About

Garden Centre


Choosing an independent business such as Ross’ Nursery has its benefits:

  • Allows you to develop a relationship based on quality, service and trust
  • Personalized service – where we recognized you as valued customer and service is merely a phone call away
  • Special requests are taken seriously and problems are dealt in a friendly, personal way
  • We are able to meet the needs of every garden, home and landscape.
  • Our staff is qualified in all areas of the growing and landscaping industry.
  • Some of our loyal customers have been with our family for generations – we would like to add you to that list


1864 – That was the year Wm. McKenzie Ross’ Sons Florists was founded. We take great pride in the fact that we are one of Canada’s oldest family run businesses.

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William McKenzie Ross I was born in Balnabruack, Tabot, Scotland May 23, 1833. He was educated in the parish school and at Tain Academy about 9 miles from Portmahomack. He could speak English Gaelic and French. That year at the age of 12, he was sent to clerk with J.G. McKenzie, an Uncle in Montreal in a wholesale and retail store. He was six weeks on the boat by himself and landed on August 30, 1844. He lived with his relative Rev. Dr. Mathiason, a distinguished Presbyterian divine and moderator. He had a sister  who was sent to New Zealand, he was the only one to immigrate to Canada three other half siblings remained in Scotland.

 

In 1850 he moved to Chatham to work for the drapery firm of Crow and Beatty of Chatham, and within a few years decided to go into business for him self in the building which was later known as the Rankin Hotel, and built a fine home on Park Avenue with an attached conservatory which he called New Rossford. All went well until the depression of1861 when he lost everything.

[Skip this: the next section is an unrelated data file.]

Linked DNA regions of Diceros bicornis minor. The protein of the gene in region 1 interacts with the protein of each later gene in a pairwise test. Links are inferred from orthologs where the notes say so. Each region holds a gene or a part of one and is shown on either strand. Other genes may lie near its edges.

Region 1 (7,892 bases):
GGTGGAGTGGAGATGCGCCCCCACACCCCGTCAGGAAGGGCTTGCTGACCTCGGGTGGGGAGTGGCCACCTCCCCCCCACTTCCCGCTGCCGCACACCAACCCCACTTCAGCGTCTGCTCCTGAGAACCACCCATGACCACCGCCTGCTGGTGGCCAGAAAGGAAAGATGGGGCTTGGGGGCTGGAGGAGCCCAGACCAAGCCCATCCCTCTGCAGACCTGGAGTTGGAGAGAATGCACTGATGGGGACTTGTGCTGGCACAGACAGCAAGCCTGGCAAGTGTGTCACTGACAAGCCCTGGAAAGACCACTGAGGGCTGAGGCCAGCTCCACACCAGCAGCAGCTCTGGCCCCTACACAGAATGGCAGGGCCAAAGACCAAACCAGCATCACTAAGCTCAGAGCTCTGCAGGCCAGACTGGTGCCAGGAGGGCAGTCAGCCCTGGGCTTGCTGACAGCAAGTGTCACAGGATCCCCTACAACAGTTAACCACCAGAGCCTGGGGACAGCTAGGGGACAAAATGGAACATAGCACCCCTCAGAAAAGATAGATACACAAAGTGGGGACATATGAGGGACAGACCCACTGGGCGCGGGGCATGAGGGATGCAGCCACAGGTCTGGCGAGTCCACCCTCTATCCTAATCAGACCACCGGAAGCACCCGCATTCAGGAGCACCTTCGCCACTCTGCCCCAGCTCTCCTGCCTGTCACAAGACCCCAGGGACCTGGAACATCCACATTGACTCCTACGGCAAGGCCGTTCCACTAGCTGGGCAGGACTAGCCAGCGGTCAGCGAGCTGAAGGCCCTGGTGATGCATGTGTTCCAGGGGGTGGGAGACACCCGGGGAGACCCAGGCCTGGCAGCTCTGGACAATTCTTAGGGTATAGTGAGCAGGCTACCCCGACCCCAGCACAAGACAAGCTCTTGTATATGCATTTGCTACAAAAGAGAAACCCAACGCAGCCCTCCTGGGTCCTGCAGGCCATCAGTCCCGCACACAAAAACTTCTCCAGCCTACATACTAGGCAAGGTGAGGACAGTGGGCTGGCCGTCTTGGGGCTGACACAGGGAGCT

In 1863 he rented land on which was then known as County Road 10 (today it is known as Charing Cross Rd.) to develop as an orchard with greenhouses. By 1865 he was able to purchase 10 acres for a homestead and married Mary Ann Wilson from Morpeth, on Sept. 6.

 

In 1867 they took up residence on the property and had three sons William, Charles and James. In 1874 Mary Ann died at the age of 30, shortly after giving birth to a daughter who also deceased.

 

He raised all three boys by himself which was difficult in those days especially when they were only 8, 6 and 3 years of age.

 

wm mc ross sons 002 copyObviously, he managed to be successful in his business because in 1886 he was able to send a collection of 107 varieties of fruit which he grew on the property to the Colonial and Indian exhibition in London, England. He won the Prince of Wales Medal in recognition for it along with a certificate which still hangs in the business. He also served as president of the Chatham Horticultural Society and the St. Andrews Society as well as serving as Ensign in the Chatham Batallion of the Militia from 1856 to 1860.

 

He died in 1889, leaving the boys 23, 21 and 18 years of age.